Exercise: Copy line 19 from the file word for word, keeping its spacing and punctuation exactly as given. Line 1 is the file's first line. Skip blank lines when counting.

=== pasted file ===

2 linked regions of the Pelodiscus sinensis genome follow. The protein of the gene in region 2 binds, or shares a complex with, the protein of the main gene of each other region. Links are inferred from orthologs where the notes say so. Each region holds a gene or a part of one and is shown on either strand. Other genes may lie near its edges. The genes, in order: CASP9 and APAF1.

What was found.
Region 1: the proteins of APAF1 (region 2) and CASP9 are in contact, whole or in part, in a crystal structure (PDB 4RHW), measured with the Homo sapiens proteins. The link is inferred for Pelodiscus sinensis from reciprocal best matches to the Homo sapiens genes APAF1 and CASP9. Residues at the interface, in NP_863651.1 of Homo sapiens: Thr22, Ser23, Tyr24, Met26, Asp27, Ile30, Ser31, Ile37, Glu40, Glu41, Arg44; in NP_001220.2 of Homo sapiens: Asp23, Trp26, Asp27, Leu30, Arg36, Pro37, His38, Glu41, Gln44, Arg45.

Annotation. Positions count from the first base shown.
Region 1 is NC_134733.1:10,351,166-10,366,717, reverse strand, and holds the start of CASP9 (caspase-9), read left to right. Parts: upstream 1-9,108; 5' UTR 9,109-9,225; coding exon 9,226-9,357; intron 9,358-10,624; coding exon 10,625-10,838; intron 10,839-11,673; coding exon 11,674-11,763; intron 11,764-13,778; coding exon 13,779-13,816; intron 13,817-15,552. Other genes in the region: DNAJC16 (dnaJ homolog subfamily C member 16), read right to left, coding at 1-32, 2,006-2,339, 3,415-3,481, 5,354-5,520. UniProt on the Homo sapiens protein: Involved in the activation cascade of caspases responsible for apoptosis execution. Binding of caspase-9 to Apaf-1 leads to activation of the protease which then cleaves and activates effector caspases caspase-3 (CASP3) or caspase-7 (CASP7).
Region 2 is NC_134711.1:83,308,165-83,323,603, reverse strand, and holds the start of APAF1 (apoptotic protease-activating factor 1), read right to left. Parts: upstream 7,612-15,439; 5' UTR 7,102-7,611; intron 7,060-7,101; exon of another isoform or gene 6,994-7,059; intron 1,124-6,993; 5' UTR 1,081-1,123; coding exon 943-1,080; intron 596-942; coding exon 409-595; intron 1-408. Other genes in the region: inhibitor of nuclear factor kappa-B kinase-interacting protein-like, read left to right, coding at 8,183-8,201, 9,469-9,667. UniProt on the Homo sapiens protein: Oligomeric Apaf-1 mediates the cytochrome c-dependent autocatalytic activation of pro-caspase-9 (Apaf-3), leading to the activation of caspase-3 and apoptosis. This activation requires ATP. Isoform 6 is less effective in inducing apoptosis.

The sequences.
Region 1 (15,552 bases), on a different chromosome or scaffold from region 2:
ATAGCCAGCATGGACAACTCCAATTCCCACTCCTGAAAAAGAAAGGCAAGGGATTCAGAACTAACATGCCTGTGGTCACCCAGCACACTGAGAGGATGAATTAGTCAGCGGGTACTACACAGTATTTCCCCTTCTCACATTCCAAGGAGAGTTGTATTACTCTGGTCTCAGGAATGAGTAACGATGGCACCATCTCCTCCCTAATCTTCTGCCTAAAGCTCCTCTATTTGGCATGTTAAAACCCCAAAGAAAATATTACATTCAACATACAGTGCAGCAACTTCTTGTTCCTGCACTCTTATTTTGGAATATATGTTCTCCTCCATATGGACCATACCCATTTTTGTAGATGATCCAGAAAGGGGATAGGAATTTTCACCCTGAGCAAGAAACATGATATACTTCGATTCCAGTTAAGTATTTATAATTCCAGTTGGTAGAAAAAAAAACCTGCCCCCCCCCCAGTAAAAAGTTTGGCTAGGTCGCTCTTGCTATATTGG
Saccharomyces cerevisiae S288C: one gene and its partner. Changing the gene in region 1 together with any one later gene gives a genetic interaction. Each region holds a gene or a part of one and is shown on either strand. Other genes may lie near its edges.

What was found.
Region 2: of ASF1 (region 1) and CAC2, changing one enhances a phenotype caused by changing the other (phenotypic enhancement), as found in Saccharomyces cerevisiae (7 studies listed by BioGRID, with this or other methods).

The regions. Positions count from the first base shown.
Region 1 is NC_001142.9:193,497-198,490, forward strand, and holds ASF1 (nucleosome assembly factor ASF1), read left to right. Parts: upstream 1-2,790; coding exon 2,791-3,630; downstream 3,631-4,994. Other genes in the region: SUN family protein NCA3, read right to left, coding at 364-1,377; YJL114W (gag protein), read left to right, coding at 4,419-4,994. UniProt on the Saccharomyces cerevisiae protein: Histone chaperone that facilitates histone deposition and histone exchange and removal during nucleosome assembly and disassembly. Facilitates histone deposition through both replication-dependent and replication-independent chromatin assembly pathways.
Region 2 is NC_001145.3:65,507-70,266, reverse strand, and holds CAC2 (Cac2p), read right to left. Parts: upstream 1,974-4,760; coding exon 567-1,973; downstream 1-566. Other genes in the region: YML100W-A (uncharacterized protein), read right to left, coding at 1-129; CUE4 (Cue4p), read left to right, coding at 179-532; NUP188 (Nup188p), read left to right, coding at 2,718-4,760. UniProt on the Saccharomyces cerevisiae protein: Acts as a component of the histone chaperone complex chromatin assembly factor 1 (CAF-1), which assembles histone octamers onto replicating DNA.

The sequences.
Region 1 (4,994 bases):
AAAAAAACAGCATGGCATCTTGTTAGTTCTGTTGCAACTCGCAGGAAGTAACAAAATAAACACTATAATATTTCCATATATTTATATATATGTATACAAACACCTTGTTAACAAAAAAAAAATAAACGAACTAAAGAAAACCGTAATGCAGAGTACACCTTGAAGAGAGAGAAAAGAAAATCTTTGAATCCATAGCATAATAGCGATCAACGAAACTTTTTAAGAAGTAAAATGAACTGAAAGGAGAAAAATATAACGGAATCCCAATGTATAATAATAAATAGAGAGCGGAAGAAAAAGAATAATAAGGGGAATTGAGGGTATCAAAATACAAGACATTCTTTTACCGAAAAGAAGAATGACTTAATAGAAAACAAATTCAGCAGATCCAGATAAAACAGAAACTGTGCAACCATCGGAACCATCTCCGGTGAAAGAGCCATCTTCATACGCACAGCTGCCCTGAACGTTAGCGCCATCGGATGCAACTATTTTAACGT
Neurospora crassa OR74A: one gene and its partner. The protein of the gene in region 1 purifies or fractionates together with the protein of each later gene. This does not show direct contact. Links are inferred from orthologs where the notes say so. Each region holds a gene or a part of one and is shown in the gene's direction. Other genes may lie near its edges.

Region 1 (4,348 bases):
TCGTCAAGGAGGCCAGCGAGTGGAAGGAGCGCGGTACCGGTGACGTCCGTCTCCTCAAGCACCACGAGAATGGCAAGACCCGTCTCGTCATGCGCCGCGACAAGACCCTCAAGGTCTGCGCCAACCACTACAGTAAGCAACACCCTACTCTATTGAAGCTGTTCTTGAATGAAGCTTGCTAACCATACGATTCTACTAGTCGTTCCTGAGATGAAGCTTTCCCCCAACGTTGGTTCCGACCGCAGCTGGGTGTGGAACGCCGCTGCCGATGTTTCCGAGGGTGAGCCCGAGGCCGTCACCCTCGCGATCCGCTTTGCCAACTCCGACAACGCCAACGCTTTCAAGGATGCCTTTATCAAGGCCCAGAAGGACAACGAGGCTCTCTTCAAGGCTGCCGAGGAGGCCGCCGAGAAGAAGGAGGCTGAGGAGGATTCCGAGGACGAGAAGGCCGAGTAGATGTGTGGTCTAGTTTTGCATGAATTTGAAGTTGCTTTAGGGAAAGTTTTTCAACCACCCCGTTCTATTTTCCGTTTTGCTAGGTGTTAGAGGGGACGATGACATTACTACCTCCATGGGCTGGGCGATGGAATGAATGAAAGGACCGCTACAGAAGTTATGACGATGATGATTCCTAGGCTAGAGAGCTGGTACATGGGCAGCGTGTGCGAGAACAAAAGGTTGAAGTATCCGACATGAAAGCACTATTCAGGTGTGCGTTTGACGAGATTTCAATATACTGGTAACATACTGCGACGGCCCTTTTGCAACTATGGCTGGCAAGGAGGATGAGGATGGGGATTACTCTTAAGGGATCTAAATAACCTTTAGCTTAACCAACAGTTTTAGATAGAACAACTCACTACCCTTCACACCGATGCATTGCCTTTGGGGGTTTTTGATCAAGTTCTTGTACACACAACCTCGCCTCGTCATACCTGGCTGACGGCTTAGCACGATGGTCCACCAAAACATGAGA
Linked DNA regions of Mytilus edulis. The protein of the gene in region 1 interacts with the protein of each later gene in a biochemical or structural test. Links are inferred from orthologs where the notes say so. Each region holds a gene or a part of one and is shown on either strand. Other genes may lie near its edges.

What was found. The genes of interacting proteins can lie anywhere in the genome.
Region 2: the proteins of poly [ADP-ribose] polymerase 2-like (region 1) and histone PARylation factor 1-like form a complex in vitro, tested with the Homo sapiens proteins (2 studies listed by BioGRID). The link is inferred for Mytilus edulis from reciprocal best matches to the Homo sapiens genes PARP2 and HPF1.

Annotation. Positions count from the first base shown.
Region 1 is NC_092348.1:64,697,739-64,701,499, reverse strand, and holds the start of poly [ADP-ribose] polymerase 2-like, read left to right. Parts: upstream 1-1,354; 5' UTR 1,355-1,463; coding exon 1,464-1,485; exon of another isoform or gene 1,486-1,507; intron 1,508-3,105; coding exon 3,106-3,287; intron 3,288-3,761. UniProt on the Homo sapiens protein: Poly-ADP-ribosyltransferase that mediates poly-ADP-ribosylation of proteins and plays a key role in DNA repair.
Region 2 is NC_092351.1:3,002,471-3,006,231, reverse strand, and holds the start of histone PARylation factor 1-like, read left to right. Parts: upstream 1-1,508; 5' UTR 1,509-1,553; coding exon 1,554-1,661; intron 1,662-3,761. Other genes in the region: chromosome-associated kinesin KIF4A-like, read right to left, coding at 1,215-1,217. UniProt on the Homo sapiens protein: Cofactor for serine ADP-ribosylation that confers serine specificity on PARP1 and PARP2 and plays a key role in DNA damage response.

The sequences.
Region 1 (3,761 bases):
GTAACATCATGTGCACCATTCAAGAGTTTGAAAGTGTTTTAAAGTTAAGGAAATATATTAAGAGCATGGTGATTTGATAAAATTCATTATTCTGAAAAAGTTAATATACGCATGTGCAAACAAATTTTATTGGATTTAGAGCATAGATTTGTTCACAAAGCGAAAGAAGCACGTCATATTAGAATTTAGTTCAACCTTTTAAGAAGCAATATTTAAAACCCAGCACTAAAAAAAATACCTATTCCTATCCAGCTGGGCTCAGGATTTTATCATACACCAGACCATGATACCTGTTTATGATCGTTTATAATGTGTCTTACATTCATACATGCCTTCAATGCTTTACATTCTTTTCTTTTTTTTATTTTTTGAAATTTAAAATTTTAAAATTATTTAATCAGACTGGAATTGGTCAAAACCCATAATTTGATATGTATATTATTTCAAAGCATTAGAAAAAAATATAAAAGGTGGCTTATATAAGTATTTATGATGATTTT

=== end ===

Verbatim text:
Neurospora crassa OR74A: one gene and its partner. The protein of the gene in region 1 purifies or fractionates together with the protein of each later gene. This does not show direct contact. Links are inferred from orthologs where the notes say so. Each region holds a gene or a part of one and is shown in the gene's direction. Other genes may lie near its edges.